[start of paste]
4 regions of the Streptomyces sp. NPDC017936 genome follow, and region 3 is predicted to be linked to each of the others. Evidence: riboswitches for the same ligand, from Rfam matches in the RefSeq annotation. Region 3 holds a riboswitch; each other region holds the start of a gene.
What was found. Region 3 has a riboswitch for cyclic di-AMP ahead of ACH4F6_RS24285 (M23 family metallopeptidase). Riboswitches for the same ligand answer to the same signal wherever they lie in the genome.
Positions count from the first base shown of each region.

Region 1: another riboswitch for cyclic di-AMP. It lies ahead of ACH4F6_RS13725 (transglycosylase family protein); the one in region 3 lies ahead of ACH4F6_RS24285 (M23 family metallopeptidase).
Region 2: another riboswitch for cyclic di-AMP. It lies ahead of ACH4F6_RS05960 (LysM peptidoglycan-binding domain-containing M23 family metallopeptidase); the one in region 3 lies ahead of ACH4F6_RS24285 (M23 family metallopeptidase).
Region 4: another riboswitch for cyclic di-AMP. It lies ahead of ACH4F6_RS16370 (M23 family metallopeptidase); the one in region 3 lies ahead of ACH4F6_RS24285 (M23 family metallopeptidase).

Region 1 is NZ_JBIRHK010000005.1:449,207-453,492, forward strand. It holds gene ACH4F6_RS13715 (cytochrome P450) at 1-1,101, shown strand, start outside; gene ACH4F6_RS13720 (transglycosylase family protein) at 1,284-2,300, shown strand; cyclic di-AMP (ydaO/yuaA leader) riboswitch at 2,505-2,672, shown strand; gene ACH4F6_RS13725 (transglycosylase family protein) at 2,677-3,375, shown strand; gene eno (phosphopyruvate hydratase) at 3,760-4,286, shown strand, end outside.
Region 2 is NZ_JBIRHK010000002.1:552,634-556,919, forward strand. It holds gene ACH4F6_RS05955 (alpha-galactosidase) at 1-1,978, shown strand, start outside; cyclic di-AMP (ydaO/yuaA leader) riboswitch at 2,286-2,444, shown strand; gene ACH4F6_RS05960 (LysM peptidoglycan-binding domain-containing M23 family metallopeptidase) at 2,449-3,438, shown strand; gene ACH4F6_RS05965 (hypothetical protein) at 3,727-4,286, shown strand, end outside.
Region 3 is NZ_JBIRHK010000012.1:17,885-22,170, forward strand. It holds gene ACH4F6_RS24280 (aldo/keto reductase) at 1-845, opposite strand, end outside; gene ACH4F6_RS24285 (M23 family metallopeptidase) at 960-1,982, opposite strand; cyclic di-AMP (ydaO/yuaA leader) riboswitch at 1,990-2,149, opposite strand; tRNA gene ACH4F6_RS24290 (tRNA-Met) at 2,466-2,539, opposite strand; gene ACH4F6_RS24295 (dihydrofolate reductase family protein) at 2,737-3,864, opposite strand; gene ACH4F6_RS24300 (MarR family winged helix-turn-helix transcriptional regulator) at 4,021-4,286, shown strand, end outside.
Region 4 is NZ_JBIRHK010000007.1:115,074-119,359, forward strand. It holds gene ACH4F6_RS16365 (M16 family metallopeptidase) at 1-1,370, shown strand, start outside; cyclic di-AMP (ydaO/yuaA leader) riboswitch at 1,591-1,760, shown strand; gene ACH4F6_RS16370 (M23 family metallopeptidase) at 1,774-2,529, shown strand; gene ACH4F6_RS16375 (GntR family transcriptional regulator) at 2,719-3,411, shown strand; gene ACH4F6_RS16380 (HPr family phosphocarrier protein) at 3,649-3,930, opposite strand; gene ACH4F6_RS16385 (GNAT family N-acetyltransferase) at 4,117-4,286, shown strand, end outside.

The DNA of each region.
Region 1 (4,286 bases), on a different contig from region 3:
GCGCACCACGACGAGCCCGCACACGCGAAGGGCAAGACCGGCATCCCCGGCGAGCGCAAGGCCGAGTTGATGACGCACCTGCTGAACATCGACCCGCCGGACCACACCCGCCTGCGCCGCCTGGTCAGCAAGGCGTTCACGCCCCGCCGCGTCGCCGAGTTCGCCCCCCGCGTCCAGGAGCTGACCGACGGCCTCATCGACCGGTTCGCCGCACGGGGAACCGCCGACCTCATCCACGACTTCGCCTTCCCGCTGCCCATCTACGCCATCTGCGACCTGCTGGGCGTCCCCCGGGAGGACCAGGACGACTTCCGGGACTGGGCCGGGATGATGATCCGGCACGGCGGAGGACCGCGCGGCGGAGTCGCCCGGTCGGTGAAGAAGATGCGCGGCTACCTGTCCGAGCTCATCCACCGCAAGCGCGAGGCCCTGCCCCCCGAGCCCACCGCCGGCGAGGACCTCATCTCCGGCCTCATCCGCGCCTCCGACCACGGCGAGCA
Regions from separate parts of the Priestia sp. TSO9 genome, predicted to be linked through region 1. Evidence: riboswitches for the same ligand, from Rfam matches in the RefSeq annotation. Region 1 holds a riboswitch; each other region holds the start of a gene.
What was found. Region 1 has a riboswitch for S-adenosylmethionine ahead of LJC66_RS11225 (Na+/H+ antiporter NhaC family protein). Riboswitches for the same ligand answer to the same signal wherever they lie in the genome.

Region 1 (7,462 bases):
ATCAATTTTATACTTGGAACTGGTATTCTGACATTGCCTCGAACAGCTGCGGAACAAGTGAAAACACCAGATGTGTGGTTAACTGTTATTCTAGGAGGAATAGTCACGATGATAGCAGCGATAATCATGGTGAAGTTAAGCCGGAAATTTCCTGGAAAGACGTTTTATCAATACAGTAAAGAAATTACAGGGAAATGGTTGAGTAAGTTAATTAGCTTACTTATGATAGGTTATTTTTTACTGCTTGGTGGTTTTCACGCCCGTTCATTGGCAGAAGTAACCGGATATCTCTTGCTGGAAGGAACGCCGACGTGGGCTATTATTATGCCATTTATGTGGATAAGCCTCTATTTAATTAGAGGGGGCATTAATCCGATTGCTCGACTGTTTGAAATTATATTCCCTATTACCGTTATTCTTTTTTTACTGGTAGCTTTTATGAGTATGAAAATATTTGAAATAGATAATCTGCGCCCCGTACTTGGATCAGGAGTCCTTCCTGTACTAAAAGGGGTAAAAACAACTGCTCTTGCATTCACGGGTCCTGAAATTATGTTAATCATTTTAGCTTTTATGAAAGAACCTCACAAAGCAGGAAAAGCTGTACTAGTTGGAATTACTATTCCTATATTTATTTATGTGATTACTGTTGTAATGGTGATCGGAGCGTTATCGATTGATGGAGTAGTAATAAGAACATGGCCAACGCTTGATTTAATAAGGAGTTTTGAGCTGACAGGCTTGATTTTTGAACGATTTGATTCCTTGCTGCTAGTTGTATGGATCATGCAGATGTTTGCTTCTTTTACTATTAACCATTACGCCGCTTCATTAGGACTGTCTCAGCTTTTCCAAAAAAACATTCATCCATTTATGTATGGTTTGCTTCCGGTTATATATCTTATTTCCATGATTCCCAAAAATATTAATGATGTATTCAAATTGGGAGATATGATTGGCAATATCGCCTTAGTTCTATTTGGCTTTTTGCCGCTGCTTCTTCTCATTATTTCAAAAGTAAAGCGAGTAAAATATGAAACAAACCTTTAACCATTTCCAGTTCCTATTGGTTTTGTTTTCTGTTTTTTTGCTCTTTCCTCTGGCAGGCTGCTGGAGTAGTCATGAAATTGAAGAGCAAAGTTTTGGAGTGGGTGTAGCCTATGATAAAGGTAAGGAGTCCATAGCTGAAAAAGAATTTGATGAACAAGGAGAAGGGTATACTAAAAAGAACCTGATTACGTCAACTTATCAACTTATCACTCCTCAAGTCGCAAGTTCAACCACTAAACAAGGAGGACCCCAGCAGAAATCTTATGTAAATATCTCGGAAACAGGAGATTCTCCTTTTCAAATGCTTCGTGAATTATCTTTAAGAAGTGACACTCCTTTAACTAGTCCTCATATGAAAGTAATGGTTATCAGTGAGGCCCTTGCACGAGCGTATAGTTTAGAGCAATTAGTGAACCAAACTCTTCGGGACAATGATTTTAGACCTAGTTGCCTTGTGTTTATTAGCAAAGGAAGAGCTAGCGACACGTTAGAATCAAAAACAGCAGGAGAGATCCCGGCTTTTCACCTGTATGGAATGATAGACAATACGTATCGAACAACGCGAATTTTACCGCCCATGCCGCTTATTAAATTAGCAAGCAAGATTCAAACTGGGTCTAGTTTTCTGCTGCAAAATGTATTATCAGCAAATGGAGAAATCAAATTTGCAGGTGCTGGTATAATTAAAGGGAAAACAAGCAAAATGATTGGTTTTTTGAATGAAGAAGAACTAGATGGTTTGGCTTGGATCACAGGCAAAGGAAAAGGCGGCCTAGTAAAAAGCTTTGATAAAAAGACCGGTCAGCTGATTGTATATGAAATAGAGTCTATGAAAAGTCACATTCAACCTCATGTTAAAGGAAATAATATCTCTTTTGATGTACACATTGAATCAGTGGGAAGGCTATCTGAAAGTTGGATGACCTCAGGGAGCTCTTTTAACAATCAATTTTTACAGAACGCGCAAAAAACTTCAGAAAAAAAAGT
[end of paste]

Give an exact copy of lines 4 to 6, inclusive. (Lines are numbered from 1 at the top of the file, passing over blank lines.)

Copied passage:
Region 1: another riboswitch for cyclic di-AMP. It lies ahead of ACH4F6_RS13725 (transglycosylase family protein); the one in region 3 lies ahead of ACH4F6_RS24285 (M23 family metallopeptidase).
Region 2: another riboswitch for cyclic di-AMP. It lies ahead of ACH4F6_RS05960 (LysM peptidoglycan-binding domain-containing M23 family metallopeptidase); the one in region 3 lies ahead of ACH4F6_RS24285 (M23 family metallopeptidase).
Region 4: another riboswitch for cyclic di-AMP. It lies ahead of ACH4F6_RS16370 (M23 family metallopeptidase); the one in region 3 lies ahead of ACH4F6_RS24285 (M23 family metallopeptidase).